Educators say the focus of schooling this year should be recovering from the trauma of a pandemic rather than worrying about testing scores.
The Ohio House committee on primary and secondary education is moving along with House Bill 67, a Republican-sponsored bill to waive state testing for the school year and request a waiver for federal testing.
School superintendents and teachers unions spoke on Thursday about the struggle to conduct testing while maintaining social distancing, along with the lessened value of testing as schools continue to adapt to pandemic learning.
“Forcing schools to administer state tests this year will yield minimally useful data while robbing teachers of precious time which could be spent meeting individual students’ needs,” said Christopher Hanke, superintendent of Garfield Heights City Schools.
The possibility of not getting a federal waiver for testing still exists, but as those that are still planning to conduct tests such as the ACT are seeing first-hand the resources needed to be able to do the assessments safely.
The Global Impact STEM Academy in Clark County is preparing for 108 juniors to take the ACT, with testing rooms no larger than eight students with two proctors, according to chief academic officer Jamison Truebenbach.
“So we are testing a significant amount of students and utilizing every staff member we have, almost to the point of utilizing our janitor,” Truebenbach told the committee.
In spoken and written statements, many wanted to see more attention given to students mental and emotional health in getting back to school, rather than trying to make testing work, especially as testing begins less than a month after some districts would be back in person.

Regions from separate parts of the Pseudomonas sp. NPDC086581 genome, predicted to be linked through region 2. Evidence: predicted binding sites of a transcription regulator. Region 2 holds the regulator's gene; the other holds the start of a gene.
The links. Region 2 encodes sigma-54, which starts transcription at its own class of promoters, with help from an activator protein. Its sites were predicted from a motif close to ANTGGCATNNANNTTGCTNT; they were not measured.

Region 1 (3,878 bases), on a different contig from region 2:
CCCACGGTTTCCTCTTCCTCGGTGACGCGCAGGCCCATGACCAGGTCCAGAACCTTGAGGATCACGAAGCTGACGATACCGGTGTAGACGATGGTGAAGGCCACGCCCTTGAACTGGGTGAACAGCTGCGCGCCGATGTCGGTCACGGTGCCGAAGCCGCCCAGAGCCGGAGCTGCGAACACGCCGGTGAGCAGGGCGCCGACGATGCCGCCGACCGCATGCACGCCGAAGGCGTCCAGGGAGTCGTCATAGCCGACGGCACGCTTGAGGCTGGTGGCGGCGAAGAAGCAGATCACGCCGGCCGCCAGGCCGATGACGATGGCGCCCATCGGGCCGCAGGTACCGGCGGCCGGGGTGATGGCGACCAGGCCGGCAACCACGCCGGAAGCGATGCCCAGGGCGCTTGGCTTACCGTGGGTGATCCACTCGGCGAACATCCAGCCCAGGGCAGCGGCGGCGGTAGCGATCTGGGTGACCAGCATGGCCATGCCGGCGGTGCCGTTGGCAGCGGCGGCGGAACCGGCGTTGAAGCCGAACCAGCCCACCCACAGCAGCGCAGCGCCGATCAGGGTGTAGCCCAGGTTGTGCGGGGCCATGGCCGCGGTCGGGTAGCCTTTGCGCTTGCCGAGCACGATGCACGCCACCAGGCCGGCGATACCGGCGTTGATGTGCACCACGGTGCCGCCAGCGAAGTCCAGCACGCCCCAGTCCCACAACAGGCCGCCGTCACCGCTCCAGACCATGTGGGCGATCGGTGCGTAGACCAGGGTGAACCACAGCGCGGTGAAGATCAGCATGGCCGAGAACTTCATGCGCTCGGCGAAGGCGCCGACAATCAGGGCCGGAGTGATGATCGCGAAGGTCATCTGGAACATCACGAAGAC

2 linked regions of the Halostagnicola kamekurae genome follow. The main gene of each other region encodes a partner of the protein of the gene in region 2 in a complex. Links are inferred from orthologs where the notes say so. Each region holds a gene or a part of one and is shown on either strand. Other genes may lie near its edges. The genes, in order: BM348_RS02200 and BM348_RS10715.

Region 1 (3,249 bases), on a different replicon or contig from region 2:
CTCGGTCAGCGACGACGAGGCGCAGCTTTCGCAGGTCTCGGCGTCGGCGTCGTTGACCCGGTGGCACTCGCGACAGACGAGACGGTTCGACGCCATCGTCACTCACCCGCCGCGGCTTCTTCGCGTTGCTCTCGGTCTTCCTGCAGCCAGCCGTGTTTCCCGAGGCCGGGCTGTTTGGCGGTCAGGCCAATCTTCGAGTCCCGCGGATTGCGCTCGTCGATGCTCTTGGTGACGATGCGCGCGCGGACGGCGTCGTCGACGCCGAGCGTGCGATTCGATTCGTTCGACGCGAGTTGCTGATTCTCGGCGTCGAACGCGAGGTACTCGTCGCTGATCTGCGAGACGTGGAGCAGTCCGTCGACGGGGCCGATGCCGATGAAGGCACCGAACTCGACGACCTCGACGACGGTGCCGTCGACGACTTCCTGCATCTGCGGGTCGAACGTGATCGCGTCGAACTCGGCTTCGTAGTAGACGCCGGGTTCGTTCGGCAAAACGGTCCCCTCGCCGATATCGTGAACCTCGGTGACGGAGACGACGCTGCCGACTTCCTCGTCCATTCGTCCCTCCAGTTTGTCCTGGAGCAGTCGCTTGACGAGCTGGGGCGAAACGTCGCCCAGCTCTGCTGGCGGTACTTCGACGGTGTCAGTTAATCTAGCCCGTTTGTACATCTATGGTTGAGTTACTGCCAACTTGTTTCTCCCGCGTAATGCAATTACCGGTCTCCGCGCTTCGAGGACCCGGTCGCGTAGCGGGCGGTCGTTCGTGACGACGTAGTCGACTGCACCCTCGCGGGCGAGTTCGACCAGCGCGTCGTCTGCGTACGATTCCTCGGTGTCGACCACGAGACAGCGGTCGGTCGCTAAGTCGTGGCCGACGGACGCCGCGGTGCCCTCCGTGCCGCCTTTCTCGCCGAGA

“I’m very concerned about the trauma surrounding this pandemic in my community that I represent as superintendent,” Hanke said.
Members of school districts across the state submitted testimony supporting the test waivers.
Sean McCullough, an intervention specialist for Licking Heights High School, said he’s felt the stress of developing a student-teacher relationship during online learning and keeping students engaged, but adding testing to the students’ burden will impact them even more than the struggles of teachers.
“The trauma of not being able to be social around their friends, fear that if students walk next to someone, they could contract or pass along COVID-19, or in some cases, see someone die due to the effects of COVID-19 are harrowing for children who are trying to develop their personalities, ideals, and choices that will shape their adult lives,” McCullough said.
Aside from the trauma, educators say taking the tests at this point wouldn’t help districts understand the gaps children experienced during the pandemic any better than individualized help and evaluations done by teachers.
“It’s going to take, I would argue…at least until the end of this school year, possibly the beginning of the next school year to identify the gaps and see where our students are,” Hanke said.
At the committee meeting, co-sponsor, state Rep. Kyle Koehler, R-Springfield, added an amendment to the bill similar to one passed in the last General Assembly, which allowed districts to use final course grades to determine graduation eligibility if students were unable to take or retake end-of-the-year testing.